@julebsorry Truth. I feel as a woman, you’re damned if you do and damned if you don’t. Everyone judges your choices no matter what they are. Men are not submitted to the same scrutiny or judgement WHATSOEVER. Unless maybe they are stay-at-home dads perhaps. It is really stressful and I think most women have a constant nagging notion that they should be doing things differently.

oiseau (#1,830)

@Mike Dang I do agree with this, though! It is definitely a myth. No such thing as perfect!

@zou bisou I don’t actually resent doing a lot of the things you listed (skincare, cooking, writing thank you cards, etc.) but I definitely resent your last point, that men are not deemed failures for not doing these things. A man who doesn’t keep up with these things is rugged and carefree, a woman is sloppy and falling apart.

blueblazes (#1,798)

@zou bisou I found the article a little motherhood-centric for my tastes. I mean, yes, many (the majority?) of women reproduce, but I don’t think that childless women are immune. It is as you say, motherhood is just one additional facet of a life already crowded with bizarre societal expectations. It takes me twice as long to get ready for work in the mornings because of all that “girl stuff” I have to do. Consequently, I get less sleep than my husband. Then he is surprised somehow when I don’t want to stay up until midnight watching movies and then have an hour of tantric sex. He’s never had to work the additional “part-time job” of being both hairless and well-coiffed!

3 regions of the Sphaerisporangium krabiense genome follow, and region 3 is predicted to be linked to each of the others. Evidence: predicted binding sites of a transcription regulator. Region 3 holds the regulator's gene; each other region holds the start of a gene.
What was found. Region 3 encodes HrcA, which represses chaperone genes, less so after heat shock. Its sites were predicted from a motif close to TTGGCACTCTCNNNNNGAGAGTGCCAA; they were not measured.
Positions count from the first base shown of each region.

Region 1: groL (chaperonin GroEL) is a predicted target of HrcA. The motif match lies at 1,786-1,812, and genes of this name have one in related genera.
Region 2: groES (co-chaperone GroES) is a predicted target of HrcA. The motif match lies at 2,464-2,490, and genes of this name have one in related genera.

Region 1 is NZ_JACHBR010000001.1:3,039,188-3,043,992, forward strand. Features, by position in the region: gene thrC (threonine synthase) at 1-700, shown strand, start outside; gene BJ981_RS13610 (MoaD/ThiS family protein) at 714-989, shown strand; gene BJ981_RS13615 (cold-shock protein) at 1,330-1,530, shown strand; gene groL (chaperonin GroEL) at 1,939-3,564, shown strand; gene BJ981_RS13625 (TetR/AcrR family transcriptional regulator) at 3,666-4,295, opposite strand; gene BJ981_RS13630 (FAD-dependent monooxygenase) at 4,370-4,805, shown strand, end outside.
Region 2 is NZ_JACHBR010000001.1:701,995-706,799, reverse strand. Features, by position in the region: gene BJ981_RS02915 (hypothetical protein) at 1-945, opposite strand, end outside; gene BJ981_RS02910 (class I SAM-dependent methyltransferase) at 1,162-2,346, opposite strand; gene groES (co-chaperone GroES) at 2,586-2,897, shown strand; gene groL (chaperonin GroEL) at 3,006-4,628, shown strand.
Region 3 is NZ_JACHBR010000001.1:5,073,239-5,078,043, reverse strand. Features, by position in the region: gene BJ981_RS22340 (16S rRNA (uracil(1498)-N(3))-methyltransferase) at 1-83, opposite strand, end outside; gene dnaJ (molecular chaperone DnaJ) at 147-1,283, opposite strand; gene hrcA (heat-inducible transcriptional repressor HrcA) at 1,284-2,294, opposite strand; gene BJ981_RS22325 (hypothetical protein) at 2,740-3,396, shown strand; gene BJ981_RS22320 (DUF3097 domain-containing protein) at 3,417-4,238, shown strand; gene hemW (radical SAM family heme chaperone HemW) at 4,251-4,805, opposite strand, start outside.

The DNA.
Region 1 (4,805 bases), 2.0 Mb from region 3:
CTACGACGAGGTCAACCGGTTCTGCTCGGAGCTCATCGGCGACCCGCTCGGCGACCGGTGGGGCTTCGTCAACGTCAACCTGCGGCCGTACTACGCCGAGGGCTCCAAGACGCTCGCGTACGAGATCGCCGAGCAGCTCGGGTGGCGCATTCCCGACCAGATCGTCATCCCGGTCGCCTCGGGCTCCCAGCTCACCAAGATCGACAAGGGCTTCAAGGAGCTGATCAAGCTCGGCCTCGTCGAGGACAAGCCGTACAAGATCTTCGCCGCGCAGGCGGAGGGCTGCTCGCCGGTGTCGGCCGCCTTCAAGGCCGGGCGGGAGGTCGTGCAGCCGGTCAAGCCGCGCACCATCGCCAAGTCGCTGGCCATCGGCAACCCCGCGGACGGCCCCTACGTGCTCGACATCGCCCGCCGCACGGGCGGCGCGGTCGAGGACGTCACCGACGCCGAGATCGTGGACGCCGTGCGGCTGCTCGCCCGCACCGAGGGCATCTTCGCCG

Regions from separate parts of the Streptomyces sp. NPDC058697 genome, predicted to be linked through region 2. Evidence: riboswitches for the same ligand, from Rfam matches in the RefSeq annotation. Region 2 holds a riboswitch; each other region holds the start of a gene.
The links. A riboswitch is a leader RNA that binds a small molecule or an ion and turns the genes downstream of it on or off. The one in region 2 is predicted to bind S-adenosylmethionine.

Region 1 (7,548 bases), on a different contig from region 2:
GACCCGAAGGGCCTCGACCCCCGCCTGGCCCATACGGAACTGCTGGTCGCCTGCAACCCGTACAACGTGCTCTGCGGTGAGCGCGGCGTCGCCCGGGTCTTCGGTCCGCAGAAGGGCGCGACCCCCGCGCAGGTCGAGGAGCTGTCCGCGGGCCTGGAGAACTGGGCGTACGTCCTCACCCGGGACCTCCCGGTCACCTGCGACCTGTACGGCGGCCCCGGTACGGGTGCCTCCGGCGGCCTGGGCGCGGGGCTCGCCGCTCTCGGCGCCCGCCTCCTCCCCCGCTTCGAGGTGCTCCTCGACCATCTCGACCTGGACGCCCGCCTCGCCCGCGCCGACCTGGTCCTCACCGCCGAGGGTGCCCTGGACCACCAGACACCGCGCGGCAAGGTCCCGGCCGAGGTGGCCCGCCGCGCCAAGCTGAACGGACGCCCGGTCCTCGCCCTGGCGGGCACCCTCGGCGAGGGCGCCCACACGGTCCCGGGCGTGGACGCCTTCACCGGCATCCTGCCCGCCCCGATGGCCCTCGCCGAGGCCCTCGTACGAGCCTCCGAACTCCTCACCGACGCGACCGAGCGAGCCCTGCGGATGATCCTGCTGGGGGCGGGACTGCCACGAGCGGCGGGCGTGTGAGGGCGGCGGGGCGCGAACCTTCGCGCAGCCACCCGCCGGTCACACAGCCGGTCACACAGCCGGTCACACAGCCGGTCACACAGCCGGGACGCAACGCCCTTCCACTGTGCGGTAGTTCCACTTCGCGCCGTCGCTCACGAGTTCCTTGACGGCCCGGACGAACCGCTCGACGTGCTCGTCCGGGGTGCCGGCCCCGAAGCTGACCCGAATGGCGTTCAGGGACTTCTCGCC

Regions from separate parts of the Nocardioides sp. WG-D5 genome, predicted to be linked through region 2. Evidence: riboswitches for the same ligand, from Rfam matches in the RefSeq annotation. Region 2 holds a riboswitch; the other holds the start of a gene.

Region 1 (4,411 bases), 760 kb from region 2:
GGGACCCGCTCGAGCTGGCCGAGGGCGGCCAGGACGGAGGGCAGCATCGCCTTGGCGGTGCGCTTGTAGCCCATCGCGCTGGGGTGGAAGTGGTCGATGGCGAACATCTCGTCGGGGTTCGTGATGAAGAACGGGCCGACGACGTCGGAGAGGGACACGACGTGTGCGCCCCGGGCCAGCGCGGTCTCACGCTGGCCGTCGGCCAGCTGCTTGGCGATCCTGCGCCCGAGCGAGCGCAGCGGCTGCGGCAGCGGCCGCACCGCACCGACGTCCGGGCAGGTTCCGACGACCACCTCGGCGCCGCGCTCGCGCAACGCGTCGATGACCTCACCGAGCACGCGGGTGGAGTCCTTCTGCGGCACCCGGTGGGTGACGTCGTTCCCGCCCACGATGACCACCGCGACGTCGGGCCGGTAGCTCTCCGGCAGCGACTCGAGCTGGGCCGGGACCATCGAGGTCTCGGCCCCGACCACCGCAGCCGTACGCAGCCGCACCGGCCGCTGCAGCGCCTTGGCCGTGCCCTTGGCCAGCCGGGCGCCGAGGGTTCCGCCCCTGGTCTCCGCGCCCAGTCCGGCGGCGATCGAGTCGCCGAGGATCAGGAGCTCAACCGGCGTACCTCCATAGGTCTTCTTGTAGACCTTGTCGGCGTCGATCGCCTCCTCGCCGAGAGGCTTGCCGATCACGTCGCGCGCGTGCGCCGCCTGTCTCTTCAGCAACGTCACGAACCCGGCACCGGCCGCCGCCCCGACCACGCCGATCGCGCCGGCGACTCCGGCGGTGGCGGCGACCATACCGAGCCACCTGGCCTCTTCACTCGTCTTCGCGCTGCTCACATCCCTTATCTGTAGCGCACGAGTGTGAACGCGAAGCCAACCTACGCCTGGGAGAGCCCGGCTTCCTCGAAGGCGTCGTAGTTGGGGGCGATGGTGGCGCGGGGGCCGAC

@amanda@Twitter I find myself wondering sometimes if I would get as much satisfaction out of doing my hair and makeup if it weren’t such a universal expectation. I mean, I hate to leave the house without makeup and with my hair pulled back —but WHY?

zou bisou (#1,637)

@blueblazes PREACH. I especially liked this: “Then he is surprised somehow when I don’t want to stay up until midnight watching movies and then have an hour of tantric sex.”- Ha!

Megano! (#124)

@zou bisou Ah yes, the wonderful Catch 22 of feminism — women can and do do everything a man can do, but men haven’t stepped up to do everything a woman used to do. And so, I am never living with a man ever again.

honey cowl (#1,510)